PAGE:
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|Title:||CO2 Storage Potential in the North Sea Via Enhanced Oil Recovery|
|Authors:||GEORGAKAKI Aliki; GARCIA-CORTES Carolina; PETEVES ESTATHIOS|
|Other Contributors:||TZIMAS EVANGELOS|
|Citation:||Proceedings of the 8th Conference on Greenhouse Gas Control Technologies|
|Type:||Articles in periodicals and books|
|Abstract:||The potential and the associated costs for CO2 storage in the oilfields of the North Sea via the implementation of enhanced oil recovery (EOR) projects are estimated in this paper. The assessment shows that the potential for CO2 storage in the oilfields of the North Sea, when standard EOR practices that imply the minimisation of CO2 injection are applied, is of the order of 5 Gt. This is, however, not significant when compared to the total greenhouse gas emissions of the EU (approximately 4.5 Gt annually). The incremental oil production, however, could be considerable, estimated at approximately 7 billion barrels (the EU25 annual production in 2003 was just over 1 million barrels). The attainable potential in both cases will however be limited by technology, the specific conditions for each reservoir, but most importantly by economics. A preliminary economic assessment of fifteen oilfields, which are nearly depleted, indicates that the CO2 storage capacity in these fields could reach 60 Mt annually, with the simultaneous annual production of 180 million barrels of oil under favourable oil prices and CO2 storage incentives.|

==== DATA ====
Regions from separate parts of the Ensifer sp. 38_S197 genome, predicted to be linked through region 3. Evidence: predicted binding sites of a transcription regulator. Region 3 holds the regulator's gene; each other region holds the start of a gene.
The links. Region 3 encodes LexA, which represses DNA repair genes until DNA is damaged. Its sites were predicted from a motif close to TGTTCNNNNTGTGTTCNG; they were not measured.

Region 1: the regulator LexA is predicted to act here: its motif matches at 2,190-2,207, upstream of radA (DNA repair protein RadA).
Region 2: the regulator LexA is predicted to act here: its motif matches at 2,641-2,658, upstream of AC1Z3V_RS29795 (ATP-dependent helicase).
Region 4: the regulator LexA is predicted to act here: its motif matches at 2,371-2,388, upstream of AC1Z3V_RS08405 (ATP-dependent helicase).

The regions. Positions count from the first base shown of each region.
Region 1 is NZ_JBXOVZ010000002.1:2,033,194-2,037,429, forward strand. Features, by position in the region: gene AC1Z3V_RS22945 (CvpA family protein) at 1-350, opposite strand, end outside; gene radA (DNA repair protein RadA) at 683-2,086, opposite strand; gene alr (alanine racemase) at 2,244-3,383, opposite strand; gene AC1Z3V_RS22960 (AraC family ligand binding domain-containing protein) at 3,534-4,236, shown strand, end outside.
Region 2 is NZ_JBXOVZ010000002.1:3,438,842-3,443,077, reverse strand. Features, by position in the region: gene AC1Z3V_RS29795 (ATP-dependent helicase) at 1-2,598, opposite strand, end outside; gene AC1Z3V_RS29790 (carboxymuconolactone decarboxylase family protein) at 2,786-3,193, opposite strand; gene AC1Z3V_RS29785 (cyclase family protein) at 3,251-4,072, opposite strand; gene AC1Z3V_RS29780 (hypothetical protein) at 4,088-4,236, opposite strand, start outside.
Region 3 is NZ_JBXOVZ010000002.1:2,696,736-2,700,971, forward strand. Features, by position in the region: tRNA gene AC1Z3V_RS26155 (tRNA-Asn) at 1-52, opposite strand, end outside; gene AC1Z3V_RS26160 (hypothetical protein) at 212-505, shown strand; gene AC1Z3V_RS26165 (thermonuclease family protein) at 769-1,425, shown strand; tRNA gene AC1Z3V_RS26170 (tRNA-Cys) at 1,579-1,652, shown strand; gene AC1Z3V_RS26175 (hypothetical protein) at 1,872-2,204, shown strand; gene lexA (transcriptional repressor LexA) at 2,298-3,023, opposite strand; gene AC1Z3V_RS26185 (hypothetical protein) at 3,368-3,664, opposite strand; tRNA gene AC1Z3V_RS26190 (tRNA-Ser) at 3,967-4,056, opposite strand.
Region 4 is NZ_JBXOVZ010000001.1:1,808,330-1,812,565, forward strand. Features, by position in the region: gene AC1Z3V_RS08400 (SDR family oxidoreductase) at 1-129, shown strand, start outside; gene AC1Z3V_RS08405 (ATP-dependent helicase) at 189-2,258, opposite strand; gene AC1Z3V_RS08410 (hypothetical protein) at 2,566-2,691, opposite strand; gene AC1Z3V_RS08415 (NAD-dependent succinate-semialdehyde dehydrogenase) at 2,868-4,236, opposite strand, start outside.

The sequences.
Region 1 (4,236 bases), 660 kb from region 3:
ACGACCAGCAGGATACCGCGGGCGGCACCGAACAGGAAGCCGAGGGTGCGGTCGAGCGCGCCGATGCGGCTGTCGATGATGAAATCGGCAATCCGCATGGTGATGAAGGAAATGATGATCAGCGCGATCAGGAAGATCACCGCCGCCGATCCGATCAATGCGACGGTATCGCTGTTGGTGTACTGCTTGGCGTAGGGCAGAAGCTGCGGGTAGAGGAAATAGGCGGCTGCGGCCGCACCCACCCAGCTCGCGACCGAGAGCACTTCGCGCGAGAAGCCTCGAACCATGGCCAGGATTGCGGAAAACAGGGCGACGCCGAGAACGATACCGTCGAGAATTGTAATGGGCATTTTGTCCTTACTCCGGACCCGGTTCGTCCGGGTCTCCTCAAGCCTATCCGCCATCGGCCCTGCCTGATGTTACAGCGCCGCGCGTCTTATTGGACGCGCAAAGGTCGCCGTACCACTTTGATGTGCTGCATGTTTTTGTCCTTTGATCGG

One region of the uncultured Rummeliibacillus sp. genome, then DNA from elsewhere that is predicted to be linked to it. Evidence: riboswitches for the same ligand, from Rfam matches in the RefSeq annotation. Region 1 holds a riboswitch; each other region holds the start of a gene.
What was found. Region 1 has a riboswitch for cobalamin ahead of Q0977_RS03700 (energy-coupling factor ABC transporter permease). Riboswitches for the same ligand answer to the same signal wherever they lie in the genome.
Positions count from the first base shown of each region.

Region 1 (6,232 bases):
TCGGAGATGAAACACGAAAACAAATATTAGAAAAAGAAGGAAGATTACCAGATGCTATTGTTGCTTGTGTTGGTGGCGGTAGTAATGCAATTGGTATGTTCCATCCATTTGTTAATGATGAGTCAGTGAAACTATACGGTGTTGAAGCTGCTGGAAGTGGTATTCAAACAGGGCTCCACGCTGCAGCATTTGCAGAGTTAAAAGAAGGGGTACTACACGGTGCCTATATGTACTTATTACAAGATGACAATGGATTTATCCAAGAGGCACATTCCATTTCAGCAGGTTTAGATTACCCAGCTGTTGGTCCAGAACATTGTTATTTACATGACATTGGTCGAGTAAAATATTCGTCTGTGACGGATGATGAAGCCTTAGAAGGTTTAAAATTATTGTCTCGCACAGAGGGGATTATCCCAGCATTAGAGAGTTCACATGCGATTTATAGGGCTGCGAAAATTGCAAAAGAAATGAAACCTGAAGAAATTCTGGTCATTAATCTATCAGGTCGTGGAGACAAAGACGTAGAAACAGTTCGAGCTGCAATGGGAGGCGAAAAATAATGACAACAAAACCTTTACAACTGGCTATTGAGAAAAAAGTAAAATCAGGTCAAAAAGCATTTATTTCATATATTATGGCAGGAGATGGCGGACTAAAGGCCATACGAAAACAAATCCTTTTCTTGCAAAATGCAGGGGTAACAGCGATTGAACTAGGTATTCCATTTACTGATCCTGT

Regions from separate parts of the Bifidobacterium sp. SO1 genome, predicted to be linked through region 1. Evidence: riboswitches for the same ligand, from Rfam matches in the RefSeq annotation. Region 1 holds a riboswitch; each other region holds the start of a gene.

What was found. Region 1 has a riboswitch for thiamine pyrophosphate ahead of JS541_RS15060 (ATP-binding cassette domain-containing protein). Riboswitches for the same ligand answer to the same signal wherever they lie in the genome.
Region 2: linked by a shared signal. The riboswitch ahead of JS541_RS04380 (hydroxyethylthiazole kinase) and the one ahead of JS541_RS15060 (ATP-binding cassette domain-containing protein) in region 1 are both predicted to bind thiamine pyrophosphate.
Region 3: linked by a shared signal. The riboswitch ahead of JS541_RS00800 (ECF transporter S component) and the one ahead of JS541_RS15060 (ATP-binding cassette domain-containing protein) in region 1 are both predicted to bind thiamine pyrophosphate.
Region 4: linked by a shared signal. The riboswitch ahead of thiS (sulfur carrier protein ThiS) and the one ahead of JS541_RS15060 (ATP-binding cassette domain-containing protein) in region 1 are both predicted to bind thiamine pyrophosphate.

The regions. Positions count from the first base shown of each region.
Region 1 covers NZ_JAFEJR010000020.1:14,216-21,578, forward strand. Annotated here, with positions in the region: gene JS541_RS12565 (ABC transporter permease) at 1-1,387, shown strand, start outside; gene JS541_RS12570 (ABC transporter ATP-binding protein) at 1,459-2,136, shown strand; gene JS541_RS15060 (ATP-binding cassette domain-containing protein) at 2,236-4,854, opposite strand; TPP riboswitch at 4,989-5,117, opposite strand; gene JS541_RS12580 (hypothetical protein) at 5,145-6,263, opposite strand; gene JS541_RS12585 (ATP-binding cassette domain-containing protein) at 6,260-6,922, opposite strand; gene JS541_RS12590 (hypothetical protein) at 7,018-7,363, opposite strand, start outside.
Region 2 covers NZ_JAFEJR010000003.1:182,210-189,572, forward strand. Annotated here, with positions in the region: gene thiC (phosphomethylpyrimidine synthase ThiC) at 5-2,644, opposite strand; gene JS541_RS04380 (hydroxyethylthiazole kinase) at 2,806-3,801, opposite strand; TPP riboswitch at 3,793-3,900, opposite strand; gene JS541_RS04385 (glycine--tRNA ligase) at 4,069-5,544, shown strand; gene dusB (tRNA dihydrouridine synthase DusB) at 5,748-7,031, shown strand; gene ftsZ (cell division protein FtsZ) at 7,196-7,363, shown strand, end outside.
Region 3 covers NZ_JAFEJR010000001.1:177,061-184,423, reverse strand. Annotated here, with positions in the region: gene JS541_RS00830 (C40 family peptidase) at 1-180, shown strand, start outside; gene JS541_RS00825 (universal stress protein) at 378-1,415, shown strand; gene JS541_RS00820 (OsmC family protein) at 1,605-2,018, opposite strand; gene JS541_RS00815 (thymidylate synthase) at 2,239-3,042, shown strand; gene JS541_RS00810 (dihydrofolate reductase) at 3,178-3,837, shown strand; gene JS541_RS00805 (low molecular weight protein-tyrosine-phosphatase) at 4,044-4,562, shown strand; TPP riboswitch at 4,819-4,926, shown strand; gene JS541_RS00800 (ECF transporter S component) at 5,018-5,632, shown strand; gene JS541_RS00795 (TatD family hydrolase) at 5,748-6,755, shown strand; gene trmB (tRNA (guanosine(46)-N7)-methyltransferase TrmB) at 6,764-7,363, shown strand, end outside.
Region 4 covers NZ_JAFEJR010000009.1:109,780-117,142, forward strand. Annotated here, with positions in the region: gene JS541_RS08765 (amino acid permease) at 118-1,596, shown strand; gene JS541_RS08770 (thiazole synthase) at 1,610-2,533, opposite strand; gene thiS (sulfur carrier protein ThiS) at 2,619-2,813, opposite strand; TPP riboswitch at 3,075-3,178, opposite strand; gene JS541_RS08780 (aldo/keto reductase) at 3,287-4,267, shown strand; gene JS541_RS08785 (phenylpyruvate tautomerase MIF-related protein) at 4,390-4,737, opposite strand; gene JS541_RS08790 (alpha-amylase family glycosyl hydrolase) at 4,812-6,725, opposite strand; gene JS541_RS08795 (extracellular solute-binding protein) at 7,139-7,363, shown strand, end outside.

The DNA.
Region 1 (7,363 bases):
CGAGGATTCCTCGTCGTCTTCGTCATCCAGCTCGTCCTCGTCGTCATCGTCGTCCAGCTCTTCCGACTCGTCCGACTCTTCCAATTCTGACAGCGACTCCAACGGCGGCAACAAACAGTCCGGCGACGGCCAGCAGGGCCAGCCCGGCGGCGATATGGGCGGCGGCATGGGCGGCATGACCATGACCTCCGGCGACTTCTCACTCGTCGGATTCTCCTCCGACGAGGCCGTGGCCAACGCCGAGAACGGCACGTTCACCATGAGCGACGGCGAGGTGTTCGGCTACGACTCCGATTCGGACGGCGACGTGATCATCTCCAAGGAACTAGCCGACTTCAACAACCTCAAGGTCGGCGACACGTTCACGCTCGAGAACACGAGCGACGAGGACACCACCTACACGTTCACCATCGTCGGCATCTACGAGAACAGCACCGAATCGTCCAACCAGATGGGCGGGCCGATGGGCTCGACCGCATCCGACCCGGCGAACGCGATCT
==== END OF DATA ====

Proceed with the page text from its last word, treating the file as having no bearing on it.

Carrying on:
|JRC Institute:||Energy, Transport and Climate|
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